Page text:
In the yoga world, we often talk about alignment—one of the keys to mastering postures and truly feeling the benefits of yoga. There are many views and approaches to how we can best align our bodies in the forms and movements of yoga. There are also many reasons why alignment is so crucial to yoga practice. To begin with, we cultivate alignment in order to be safe and prevent injury, but over time it becomes an aspect of yoga practice that goes much further and deeper than the physical. In this post I want to explore the meaning of alignment and indicate some of its qualities, so you can see whether you’re engaging with it as fully as you could be.
Alignment is, first of all, an internal, somatic quality. When we are in alignment, we feel that we are held—or that we are holding ourselves—from within. It is light, spacious and has a feeling of right. At the same time, coming into alignment frees up stuck energy and dissolves blockages, so we are more fully alive and our bodies are more open. This is one of the promises of yoga, and a large part of the transformation that happens on the mat.
Alignment is deeply individual, unique to each body and person. Your alignment is utterly your own. It is a natural part of your body, and, over time, something that you grow into, organically, the way that a plant grows towards the sun. As humans, and unlike plants, we sometimes forget or get confused about the direction in which we’re going. This is when a teacher or guide can help point us along the way. The teacher works by giving you the practice, and calling your attention to the ways in which you’re not aligned, or deviated from your centre. However, it’s worthwhile to remember that in the end, nobody outside of you can truly tell you when you are aligned—you have to feel it for yourself. In other words, you have to do the practice you’re given, and then you have to trust yourself.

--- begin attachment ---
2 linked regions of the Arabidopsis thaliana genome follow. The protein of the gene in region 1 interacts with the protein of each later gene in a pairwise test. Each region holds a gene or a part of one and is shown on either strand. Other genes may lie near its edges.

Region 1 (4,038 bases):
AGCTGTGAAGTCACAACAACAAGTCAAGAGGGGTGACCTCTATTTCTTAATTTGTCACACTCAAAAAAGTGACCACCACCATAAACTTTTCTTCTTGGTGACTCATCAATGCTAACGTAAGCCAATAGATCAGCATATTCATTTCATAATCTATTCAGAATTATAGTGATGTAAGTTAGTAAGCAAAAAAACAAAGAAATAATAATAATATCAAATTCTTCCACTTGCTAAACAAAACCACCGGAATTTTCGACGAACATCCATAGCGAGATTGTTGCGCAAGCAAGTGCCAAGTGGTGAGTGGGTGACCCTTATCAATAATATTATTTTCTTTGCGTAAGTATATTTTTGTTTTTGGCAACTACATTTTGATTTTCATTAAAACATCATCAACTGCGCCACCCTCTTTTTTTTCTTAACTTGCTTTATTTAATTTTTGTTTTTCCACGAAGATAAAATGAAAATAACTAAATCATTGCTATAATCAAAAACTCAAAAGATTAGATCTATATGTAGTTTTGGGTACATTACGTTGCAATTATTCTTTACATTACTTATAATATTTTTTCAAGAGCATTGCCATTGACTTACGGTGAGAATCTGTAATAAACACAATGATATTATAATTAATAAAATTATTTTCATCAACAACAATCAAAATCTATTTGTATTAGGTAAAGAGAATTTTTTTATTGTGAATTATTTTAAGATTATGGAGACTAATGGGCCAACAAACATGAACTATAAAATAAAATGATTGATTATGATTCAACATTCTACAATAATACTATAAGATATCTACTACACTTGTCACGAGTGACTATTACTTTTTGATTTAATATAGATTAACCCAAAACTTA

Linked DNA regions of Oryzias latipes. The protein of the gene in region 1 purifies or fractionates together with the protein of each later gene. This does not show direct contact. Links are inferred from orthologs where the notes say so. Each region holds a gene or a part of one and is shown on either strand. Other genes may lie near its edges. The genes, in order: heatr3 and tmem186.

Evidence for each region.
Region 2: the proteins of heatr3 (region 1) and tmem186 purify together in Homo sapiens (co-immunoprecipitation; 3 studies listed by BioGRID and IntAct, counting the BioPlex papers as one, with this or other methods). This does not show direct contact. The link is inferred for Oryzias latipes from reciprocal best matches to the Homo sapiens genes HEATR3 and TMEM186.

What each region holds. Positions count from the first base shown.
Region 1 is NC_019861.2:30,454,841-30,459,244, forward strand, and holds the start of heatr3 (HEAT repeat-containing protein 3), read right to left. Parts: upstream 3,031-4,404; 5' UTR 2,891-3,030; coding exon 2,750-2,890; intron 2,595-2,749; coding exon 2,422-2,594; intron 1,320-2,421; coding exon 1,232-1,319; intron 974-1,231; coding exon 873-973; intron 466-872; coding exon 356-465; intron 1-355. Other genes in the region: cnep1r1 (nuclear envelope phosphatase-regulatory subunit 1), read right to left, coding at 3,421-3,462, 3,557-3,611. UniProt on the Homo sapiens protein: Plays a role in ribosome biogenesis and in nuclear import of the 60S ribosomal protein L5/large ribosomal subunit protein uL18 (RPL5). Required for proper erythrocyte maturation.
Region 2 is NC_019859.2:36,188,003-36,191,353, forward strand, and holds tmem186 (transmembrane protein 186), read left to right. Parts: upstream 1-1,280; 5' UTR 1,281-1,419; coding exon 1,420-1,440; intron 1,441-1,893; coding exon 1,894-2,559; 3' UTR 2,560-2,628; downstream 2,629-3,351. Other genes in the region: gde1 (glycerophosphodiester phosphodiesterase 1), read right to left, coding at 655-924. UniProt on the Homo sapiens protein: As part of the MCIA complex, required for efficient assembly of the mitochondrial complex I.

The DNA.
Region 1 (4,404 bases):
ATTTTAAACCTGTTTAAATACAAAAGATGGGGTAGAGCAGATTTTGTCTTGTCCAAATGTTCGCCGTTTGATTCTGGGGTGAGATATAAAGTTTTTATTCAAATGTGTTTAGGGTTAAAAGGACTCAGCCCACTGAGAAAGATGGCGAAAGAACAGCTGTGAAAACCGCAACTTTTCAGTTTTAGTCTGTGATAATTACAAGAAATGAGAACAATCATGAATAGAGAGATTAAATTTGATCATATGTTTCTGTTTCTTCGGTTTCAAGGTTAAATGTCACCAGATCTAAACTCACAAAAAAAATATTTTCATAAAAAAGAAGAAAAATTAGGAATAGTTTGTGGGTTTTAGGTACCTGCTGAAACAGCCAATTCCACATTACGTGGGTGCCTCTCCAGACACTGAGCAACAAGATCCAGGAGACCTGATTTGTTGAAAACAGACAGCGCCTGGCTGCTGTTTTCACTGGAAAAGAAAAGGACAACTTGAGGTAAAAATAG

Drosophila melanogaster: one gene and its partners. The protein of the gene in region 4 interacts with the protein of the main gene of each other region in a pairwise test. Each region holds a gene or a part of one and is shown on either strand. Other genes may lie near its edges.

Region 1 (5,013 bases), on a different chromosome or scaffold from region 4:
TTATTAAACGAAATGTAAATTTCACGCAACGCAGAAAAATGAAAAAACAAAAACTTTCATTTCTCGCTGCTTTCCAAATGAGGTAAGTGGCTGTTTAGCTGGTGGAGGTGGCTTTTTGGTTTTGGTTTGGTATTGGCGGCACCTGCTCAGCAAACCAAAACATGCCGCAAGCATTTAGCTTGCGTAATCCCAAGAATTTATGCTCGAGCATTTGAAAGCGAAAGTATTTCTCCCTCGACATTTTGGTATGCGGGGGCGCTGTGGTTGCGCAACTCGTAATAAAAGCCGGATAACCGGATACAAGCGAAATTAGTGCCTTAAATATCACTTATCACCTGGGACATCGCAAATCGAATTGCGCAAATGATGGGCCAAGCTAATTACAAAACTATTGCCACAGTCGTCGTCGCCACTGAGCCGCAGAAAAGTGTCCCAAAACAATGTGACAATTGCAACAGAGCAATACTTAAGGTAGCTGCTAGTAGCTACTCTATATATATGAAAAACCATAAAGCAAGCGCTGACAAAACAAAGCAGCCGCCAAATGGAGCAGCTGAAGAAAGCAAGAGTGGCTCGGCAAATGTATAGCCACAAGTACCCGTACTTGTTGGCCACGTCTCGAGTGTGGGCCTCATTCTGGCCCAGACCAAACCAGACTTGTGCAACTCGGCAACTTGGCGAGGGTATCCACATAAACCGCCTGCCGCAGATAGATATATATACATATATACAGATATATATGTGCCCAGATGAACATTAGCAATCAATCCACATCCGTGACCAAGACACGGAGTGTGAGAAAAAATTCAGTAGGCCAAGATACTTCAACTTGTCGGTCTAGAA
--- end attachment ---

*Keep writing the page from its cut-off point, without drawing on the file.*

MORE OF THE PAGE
Working with alignment requires that you are honest with yourself, willing to recognize where you are now and work with that reality. It implies letting go of beliefs and desires, and just focusing on what’s happening right now, in each movement and posture. It is not about trying to match the shape of your body to a prescribed shape that you have seen in an image or in your teacher’s body. Rather, it is about following the cues you’re given—whether visual or verbal—and taking them as gateways into your feeling-sense of your body. The cues help you discover your position and form, in relation to the earth and the space around you. The basic question is, what does it feel like to be in your body right now, in this pose or movement?
Alignment is a process, a journey that we embark on with each pose and each transition. It is not a fixed state that can be achieved. There are no goals. Our human body is constantly shifting, moving, growing, transforming—as is our alignment. It is recognizable, yet different, each time we come into it. Through practice, we develop sensitivity and resilience, learning to trace even subtle misalignments and respond to them spontaneously, without thought; bringing ourselves back home, again and again, to our natural, aligned form.